Aesop's Fables, translated by Laura Gibbs (2002)
317. AESOP AND THE SOOTHSAYERS
Perry 495 (Phaedrus
People consider someone with real life experience to be more reliable
than a soothsayer, but they cannot say why: my little fable will be the
first to provide an explanation.
There was a farmer who had a flock of sheep, and those sheep gave birth
to lambs with human heads. Alarmed by this omen the farmer hurried off,
deeply upset, to consult the soothsayers. One soothsayer told him that
the birth of lambs with human heads indicated a matter of life and death
for him as the 'head' of the household, and a sacrifice would be required
to ward off the danger. Another soothsayer insisted that this was instead
a sign that the man's wife had been unfaithful to him, and that she had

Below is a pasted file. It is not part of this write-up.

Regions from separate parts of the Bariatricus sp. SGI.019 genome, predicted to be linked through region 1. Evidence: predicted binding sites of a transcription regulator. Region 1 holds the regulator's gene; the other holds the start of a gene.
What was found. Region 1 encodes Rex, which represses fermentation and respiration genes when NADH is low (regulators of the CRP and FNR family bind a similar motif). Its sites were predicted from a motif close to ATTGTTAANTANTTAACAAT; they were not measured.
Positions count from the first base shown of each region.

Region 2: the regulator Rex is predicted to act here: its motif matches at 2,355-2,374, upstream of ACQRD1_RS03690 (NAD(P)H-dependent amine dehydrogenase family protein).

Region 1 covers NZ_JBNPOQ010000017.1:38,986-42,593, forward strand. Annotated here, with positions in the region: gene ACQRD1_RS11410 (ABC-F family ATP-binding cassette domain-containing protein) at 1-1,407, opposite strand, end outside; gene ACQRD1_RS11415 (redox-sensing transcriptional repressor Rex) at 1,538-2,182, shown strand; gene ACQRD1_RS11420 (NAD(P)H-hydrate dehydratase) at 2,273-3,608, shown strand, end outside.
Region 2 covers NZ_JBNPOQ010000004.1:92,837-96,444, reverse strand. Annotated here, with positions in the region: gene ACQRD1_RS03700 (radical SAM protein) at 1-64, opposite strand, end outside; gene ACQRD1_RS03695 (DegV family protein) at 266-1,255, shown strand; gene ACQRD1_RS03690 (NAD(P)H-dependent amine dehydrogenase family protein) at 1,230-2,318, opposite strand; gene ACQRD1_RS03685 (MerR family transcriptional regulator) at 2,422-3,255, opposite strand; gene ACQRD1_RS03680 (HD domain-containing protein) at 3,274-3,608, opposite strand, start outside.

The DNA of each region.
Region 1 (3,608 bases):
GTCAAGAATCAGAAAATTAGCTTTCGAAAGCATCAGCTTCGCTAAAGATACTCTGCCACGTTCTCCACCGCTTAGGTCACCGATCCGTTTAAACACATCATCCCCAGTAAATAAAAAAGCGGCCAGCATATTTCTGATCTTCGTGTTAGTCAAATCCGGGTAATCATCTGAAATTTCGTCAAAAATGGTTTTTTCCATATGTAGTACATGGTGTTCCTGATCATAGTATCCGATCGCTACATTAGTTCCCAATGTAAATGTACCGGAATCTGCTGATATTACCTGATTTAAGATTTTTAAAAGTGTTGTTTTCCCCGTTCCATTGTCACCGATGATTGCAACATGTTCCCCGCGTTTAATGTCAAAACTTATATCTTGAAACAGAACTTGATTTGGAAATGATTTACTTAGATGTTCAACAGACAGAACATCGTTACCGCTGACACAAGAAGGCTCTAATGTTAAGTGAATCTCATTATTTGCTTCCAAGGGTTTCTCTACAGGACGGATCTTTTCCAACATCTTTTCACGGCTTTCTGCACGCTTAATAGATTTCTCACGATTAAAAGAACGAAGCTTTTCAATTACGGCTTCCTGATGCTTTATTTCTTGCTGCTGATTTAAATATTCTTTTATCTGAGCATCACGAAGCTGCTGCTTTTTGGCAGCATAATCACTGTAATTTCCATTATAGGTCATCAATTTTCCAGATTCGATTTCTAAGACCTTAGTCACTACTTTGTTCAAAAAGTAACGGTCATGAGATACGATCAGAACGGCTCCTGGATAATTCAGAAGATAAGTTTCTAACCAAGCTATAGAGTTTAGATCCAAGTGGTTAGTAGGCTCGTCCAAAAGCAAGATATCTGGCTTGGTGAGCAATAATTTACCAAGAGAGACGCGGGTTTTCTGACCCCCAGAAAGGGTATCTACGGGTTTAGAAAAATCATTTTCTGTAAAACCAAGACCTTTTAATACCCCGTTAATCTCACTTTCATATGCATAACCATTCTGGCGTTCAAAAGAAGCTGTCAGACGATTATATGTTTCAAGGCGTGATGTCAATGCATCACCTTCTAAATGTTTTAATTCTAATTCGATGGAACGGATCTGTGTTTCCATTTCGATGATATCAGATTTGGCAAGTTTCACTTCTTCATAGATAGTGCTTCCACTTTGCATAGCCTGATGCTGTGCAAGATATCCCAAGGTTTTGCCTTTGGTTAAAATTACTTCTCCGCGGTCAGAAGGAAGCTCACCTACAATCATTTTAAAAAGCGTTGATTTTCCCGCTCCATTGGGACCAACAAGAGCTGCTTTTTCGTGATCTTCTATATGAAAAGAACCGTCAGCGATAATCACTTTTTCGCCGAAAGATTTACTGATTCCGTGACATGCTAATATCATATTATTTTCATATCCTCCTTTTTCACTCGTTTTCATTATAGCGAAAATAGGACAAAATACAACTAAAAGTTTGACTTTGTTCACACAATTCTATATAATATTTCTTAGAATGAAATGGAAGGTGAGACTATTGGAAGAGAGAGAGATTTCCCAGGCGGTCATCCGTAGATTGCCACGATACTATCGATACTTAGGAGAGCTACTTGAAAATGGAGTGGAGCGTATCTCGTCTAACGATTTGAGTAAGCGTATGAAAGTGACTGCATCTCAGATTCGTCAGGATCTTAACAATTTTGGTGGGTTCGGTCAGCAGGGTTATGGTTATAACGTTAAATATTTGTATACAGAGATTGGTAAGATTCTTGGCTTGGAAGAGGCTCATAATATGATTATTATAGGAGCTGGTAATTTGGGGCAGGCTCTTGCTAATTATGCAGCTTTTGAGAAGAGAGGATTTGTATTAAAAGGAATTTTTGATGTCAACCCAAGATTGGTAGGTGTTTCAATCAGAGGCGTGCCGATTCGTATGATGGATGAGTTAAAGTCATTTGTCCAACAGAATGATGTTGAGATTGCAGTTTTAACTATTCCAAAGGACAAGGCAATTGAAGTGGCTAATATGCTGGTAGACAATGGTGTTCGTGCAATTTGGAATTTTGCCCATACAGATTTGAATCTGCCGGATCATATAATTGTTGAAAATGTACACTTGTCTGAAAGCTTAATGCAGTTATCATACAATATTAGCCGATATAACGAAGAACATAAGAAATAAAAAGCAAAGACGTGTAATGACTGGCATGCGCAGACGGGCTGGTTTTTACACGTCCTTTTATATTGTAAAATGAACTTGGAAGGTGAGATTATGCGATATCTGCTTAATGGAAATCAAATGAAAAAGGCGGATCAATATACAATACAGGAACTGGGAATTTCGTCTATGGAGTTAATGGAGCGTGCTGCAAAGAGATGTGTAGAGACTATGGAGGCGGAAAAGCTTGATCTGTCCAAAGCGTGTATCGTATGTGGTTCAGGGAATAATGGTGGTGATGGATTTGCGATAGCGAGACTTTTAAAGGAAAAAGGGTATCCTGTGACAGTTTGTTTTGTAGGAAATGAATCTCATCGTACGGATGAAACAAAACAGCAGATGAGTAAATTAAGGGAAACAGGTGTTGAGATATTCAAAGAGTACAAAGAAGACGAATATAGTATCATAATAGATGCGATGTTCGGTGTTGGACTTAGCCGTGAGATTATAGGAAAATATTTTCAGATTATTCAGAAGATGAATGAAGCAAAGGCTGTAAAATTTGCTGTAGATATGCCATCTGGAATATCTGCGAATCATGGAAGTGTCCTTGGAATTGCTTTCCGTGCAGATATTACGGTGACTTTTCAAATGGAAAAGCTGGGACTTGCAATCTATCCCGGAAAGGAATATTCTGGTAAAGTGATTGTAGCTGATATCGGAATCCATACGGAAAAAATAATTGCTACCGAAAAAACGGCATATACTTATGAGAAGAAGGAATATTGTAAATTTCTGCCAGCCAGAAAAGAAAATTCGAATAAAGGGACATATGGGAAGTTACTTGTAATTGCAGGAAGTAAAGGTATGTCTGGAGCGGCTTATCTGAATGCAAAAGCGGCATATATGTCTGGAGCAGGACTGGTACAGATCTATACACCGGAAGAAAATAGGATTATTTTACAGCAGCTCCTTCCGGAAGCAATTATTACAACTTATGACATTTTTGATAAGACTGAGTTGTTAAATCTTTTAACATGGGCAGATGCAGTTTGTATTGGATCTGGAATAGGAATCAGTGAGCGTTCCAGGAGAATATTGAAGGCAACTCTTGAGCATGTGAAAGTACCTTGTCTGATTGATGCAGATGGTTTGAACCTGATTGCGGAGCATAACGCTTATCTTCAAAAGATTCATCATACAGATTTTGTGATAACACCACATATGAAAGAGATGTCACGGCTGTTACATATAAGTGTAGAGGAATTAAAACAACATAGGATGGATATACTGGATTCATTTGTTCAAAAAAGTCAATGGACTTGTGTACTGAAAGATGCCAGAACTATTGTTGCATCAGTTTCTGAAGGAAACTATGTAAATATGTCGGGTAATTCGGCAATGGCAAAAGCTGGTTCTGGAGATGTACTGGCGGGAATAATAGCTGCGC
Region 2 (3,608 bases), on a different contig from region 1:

passed off other men's sons as his own; this evil omen could only be averted
by an even greater sacrifice. To make a long story short, the soothsayers
argued about their interpretations with one another, heightening the man's
anxiety with more and more causes for alarm. Aesop also happened to be
there, that old man who was nobody's fool: there was no way that nature
could play tricks on him! 'If you want to expiate this omen,' said Aesop,
'I suggest you supply your shepherds with wives!'
Note: This same anecdote is told about the legendary wise man Thales
in Plutarch's Banquet of the Seven Sages.
Aesop's Fables. A new translation by Laura
Oxford University Press (World's Classics): Oxford, 2002.
cover, with new ISBN, published in 2008; contents of book unchanged.